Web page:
In adenomyosis, abnormal tissue grows in the muscular layer of the uterus. The disease often goes undiagnosed because its symptoms are similar to those of endometriosis. You can find out more here.
Adenomyosis uteri, or adenomyosis for short, is a condition in which tissue that normally lines the inner layer of the uterus (endometrium) invades the muscular layer of the uterus (myometrium). This leads to pain and other symptoms.
Adenomyosis uteri was previously often considered a subtype of endometriosis and referred to as “interna genital endometriosis”. The reason is that adenomyosis appears to be responsible for many of the clinical symptoms that were previously attributed to endometriosis, according to Springer Medicine.
However, it is now known that these are two independent diseases, which is why this term is no longer used. But important to know: According to the Dernbach Hospital, around 50 percent of all patients with adenomyosis also have endometriosis.
Adenomyosis: These are the symptoms
Endometriosis has received increased attention recently. Things are different with adenomyosis, although it is also a disease that affects the tissue of the uterus. Adenomyosis refers to the presence of uterine lining in the area of the uterine wall (uterine muscle). According to the Dernbach Hospital, those affected by this disease suffer from the following symptoms:
- chronic abdominal pain
- particularly heavy menstrual bleeding with severe pain
- Pain during and after sexual intercourse
- painful bowel movements, including diarrhea, bloating, cramps and painful bowel movements
- Painful urination and frequent occurrence of symptoms similar to a bladder infection
- Back pain that often radiates to the buttocks and thighs
- Tiredness, exhaustion and depressive moods
- Infertility (as the abnormal tissue in the uterus makes it difficult for the egg to implant, explains the fertility doctor)
- Nerve pain in the lower body and leg areas
The symptoms are therefore very similar to those of endometriosis.
Difference between Adenomyosis and Endometriosis
The main difference between endometriosis and adenomyosis is where the abnormal endometrial tissue is located.
- In endometriosis, it grows outside the uterus, for example in areas such as the ovaries, fallopian tubes, peritoneum, and other abdominal organs.
- In adenomyosis, however, it occurs within the uterine wall, in the muscle tissue. Both diseases can cause severe pain and other symptoms by causing bleeding and inflammation.
Diagnosis of adenomyosis
According to the Endometriosis Association of Germany, between five and 70 percent of all people with a uterus of “childbearing age” are affected. The limited knowledge about the frequency of adenomyosis results in part from the fact that in the past, doctors often diagnosed the disease only incidentally, after the uterus was removed for other medical reasons, rather than specifically based on symptoms or examinations. Even today, adenomyosis is most often diagnosed in people who are actually being examined for endometriosis, fibroids or pelvic pain, according to the MSD Manual.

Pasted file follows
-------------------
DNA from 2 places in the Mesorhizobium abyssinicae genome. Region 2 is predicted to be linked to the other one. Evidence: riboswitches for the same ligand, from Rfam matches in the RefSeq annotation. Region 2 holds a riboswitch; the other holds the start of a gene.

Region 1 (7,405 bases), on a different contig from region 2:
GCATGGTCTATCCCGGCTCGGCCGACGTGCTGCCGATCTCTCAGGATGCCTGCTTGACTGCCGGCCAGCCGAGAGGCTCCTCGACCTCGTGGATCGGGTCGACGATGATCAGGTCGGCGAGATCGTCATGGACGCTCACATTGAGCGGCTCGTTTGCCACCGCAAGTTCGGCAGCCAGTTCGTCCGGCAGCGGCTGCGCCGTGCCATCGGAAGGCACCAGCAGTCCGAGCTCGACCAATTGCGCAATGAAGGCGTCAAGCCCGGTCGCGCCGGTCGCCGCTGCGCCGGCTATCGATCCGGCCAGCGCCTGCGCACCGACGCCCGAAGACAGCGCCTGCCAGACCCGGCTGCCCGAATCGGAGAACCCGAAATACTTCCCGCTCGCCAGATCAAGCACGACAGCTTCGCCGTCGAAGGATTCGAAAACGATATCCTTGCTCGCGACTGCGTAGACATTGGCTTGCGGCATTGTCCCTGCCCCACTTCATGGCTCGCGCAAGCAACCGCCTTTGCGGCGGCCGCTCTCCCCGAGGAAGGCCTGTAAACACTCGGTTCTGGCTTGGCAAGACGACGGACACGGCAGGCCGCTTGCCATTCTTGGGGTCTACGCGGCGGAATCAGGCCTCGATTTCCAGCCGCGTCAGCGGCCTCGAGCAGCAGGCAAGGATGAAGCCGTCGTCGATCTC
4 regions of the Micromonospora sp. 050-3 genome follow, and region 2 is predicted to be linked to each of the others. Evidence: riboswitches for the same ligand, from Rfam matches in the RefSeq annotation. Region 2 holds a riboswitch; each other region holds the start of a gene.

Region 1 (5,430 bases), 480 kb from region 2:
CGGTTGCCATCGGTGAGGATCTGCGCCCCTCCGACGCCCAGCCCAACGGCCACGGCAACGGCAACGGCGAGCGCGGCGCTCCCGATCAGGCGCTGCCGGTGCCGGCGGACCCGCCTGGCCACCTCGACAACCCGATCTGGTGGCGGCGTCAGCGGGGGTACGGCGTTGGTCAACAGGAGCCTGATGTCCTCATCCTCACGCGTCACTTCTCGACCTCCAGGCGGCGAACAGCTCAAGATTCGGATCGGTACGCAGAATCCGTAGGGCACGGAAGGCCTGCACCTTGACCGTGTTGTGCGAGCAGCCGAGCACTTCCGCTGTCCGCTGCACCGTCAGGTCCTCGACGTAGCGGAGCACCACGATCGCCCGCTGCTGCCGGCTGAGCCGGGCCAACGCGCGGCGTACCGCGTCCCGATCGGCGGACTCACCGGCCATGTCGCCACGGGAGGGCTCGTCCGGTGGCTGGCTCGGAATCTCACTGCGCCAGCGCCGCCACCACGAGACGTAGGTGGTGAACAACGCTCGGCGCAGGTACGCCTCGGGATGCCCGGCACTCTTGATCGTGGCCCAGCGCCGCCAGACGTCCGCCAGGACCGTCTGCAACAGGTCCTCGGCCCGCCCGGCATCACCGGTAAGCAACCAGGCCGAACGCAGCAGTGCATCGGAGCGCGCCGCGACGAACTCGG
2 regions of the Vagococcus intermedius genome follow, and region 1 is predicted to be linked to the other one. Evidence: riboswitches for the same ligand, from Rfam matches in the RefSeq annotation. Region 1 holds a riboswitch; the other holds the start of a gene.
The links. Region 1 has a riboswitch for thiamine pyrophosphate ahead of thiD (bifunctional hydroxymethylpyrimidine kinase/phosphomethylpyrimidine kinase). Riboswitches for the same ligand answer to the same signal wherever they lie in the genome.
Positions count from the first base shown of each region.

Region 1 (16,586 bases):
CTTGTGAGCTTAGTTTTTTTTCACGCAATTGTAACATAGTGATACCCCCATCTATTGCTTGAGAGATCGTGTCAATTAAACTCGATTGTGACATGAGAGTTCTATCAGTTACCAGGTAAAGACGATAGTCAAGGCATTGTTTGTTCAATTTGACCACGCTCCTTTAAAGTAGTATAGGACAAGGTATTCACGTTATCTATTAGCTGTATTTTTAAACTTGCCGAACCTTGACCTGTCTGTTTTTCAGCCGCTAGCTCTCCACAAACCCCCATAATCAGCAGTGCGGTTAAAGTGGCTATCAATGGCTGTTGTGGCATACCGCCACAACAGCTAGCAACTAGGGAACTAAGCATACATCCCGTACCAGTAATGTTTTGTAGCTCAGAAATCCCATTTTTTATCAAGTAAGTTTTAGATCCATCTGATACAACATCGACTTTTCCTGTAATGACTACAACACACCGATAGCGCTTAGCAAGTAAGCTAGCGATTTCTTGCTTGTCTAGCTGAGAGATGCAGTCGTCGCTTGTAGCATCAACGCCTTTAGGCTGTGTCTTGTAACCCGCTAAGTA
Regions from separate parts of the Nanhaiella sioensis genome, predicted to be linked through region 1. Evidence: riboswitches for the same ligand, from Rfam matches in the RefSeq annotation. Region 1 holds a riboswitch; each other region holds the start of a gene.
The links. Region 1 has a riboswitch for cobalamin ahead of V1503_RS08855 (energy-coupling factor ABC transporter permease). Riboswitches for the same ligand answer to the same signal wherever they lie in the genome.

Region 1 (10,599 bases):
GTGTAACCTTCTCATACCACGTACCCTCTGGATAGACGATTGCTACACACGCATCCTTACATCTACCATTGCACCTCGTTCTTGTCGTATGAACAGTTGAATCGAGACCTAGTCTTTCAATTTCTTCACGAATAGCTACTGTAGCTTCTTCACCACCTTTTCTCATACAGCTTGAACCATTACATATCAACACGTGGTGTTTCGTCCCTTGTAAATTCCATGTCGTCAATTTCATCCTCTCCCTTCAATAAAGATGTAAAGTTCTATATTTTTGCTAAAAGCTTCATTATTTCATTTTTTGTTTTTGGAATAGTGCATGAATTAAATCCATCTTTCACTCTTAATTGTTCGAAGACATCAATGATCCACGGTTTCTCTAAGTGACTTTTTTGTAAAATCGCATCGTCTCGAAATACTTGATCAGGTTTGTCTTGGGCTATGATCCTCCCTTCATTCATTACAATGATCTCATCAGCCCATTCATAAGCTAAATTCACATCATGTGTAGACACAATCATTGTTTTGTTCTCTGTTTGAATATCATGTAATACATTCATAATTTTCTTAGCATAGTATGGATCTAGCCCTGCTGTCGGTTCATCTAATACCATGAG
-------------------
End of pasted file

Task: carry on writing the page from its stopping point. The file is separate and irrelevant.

The diagnosis is then made by specialized doctors who recognize certain features in vaginal ultrasound or magnetic resonance imaging (MRI). They can determine whether a person is likely to have adenomyosis. Typical signs are
- an enlarged uterus,
- unusual shapes of the uterine wall and
- a widened junctional zone (layer between the uterine lining and the muscle layer).
If endometriosis is suspected, a tissue sample is often taken during a laparoscopy to confirm the diagnosis. In the case of adenomyosis, however, the diagnosis is not always clear based on tissue samples alone.
Treatment of adenomyosis
There are various options for treating adenomyosis, both medical and surgical. According to the Endometriosis Association Germany these are the following:
Hormonal and non-hormonal drugs: To date, there is no preferred hormonal drug for the treatment of adenomyosis. Options include GnRH analogues that induce artificial menopause, the hormonal IUD, pills with progestin or estrogen and progestin.
Surgical methods: Depending on whether the adenomyosis foci are diffusely scattered or concentrated in certain points, their surgical removal is better or worse. The uterus can be preserved.
Hysterectomy: Once family planning has been completed and a detailed consultation has taken place, a hysterectomy can also be considered.
Radiological forms of therapy: There are, for example, methods that use high-frequency, focused ultrasound to remove the lesions. However, their effectiveness has not yet been sufficiently proven and should only be used in clinical studies.
Complementary treatments: Herbal remedies for cycle regulation, multimodal pain therapy, sport, physiotherapy and psychological support can improve the quality of life of those affected.
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